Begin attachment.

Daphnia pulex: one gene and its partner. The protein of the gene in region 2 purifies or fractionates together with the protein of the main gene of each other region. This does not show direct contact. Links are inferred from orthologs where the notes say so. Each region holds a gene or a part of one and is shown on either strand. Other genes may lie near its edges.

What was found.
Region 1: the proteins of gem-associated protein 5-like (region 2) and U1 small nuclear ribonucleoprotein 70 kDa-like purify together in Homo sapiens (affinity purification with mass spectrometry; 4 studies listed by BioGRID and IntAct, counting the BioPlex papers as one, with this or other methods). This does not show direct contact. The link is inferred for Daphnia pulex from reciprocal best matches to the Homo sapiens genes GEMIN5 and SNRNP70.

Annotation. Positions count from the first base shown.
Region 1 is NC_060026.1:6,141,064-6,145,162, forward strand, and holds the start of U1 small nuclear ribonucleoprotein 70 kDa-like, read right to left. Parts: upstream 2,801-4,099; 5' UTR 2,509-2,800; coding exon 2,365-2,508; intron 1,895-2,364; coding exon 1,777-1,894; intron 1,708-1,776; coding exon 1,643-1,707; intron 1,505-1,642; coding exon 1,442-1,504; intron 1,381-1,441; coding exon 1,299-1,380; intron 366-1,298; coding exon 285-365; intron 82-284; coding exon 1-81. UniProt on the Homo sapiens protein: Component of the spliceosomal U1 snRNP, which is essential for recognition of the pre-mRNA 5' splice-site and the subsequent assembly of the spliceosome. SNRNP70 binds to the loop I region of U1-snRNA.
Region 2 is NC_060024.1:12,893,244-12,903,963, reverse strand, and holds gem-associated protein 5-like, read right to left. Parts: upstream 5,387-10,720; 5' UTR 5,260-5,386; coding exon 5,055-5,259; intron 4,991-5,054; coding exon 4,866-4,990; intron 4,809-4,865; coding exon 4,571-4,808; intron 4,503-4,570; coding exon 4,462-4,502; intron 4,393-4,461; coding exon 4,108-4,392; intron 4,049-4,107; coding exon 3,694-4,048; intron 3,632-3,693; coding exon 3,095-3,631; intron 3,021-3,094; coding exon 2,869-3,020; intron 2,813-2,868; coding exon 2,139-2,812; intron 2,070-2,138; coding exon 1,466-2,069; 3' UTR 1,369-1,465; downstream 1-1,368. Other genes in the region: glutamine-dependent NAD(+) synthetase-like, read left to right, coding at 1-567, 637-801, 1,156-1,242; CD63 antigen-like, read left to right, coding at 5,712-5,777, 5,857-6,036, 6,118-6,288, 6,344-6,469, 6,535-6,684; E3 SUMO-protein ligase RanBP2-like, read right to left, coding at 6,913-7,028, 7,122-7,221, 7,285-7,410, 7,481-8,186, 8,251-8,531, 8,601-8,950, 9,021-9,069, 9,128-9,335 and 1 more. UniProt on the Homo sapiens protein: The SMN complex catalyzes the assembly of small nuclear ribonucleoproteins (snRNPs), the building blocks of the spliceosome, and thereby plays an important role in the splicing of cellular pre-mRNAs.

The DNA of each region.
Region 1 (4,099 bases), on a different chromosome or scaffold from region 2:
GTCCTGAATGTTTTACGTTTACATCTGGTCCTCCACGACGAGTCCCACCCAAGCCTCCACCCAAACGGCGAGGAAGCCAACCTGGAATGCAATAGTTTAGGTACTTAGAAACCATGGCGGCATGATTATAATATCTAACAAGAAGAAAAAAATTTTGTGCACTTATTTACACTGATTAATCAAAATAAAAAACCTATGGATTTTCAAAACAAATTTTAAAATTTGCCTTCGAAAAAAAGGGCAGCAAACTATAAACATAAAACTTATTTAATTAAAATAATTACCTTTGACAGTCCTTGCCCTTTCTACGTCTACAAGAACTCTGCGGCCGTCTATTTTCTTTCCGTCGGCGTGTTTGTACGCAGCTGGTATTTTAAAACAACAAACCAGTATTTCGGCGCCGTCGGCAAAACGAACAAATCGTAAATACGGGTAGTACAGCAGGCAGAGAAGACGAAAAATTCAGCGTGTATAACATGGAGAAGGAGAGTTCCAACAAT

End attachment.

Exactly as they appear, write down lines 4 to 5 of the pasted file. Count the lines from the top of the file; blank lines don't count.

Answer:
Annotation. Positions count from the first base shown.
Region 1 is NC_060026.1:6,141,064-6,145,162, forward strand, and holds the start of U1 small nuclear ribonucleoprotein 70 kDa-like, read right to left. Parts: upstream 2,801-4,099; 5' UTR 2,509-2,800; coding exon 2,365-2,508; intron 1,895-2,364; coding exon 1,777-1,894; intron 1,708-1,776; coding exon 1,643-1,707; intron 1,505-1,642; coding exon 1,442-1,504; intron 1,381-1,441; coding exon 1,299-1,380; intron 366-1,298; coding exon 285-365; intron 82-284; coding exon 1-81. UniProt on the Homo sapiens protein: Component of the spliceosomal U1 snRNP, which is essential for recognition of the pre-mRNA 5' splice-site and the subsequent assembly of the spliceosome. SNRNP70 binds to the loop I region of U1-snRNA.